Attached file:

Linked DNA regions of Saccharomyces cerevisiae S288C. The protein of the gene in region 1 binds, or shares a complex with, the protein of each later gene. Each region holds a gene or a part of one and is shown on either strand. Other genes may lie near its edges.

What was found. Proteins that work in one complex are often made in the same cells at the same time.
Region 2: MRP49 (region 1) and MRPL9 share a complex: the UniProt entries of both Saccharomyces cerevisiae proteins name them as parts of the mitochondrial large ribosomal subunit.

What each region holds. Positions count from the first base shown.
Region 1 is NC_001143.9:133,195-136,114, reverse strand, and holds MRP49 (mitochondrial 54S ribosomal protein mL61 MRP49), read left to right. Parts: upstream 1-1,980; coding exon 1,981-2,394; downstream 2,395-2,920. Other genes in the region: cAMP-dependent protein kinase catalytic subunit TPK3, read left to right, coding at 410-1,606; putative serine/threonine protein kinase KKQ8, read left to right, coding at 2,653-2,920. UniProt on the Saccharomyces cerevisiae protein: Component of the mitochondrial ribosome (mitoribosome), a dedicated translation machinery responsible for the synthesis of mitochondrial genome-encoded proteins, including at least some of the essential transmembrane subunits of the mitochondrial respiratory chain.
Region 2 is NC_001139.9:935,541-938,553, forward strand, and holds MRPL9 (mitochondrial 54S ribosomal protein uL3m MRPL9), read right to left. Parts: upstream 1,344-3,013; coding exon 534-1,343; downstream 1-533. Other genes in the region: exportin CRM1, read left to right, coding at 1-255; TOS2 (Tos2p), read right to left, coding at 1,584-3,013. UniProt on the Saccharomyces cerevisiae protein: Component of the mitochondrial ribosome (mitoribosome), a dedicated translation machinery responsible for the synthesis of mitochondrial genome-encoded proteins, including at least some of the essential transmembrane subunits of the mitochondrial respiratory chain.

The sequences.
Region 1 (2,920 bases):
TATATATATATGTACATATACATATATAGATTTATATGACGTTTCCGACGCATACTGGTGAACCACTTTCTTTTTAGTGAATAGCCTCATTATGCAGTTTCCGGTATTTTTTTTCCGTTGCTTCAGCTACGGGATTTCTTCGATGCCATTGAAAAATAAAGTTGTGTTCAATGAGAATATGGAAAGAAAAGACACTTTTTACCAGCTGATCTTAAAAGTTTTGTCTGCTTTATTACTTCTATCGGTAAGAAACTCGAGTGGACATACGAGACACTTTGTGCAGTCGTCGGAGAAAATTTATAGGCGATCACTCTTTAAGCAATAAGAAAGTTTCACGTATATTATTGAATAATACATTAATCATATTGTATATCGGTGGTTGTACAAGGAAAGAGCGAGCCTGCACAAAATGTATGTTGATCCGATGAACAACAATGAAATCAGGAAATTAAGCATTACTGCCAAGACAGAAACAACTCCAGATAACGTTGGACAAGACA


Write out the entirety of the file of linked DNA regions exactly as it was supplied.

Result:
Linked DNA regions of Saccharomyces cerevisiae S288C. The protein of the gene in region 1 binds, or shares a complex with, the protein of each later gene. Each region holds a gene or a part of one and is shown on either strand. Other genes may lie near its edges.

What was found. Proteins that work in one complex are often made in the same cells at the same time.
Region 2: MRP49 (region 1) and MRPL9 share a complex: the UniProt entries of both Saccharomyces cerevisiae proteins name them as parts of the mitochondrial large ribosomal subunit.

What each region holds. Positions count from the first base shown.
Region 1 is NC_001143.9:133,195-136,114, reverse strand, and holds MRP49 (mitochondrial 54S ribosomal protein mL61 MRP49), read left to right. Parts: upstream 1-1,980; coding exon 1,981-2,394; downstream 2,395-2,920. Other genes in the region: cAMP-dependent protein kinase catalytic subunit TPK3, read left to right, coding at 410-1,606; putative serine/threonine protein kinase KKQ8, read left to right, coding at 2,653-2,920. UniProt on the Saccharomyces cerevisiae protein: Component of the mitochondrial ribosome (mitoribosome), a dedicated translation machinery responsible for the synthesis of mitochondrial genome-encoded proteins, including at least some of the essential transmembrane subunits of the mitochondrial respiratory chain.
Region 2 is NC_001139.9:935,541-938,553, forward strand, and holds MRPL9 (mitochondrial 54S ribosomal protein uL3m MRPL9), read right to left. Parts: upstream 1,344-3,013; coding exon 534-1,343; downstream 1-533. Other genes in the region: exportin CRM1, read left to right, coding at 1-255; TOS2 (Tos2p), read right to left, coding at 1,584-3,013. UniProt on the Saccharomyces cerevisiae protein: Component of the mitochondrial ribosome (mitoribosome), a dedicated translation machinery responsible for the synthesis of mitochondrial genome-encoded proteins, including at least some of the essential transmembrane subunits of the mitochondrial respiratory chain.

The sequences.
Region 1 (2,920 bases):
TATATATATATGTACATATACATATATAGATTTATATGACGTTTCCGACGCATACTGGTGAACCACTTTCTTTTTAGTGAATAGCCTCATTATGCAGTTTCCGGTATTTTTTTTCCGTTGCTTCAGCTACGGGATTTCTTCGATGCCATTGAAAAATAAAGTTGTGTTCAATGAGAATATGGAAAGAAAAGACACTTTTTACCAGCTGATCTTAAAAGTTTTGTCTGCTTTATTACTTCTATCGGTAAGAAACTCGAGTGGACATACGAGACACTTTGTGCAGTCGTCGGAGAAAATTTATAGGCGATCACTCTTTAAGCAATAAGAAAGTTTCACGTATATTATTGAATAATACATTAATCATATTGTATATCGGTGGTTGTACAAGGAAAGAGCGAGCCTGCACAAAATGTATGTTGATCCGATGAACAACAATGAAATCAGGAAATTAAGCATTACTGCCAAGACAGAAACAACTCCAGATAACGTTGGACAAGACA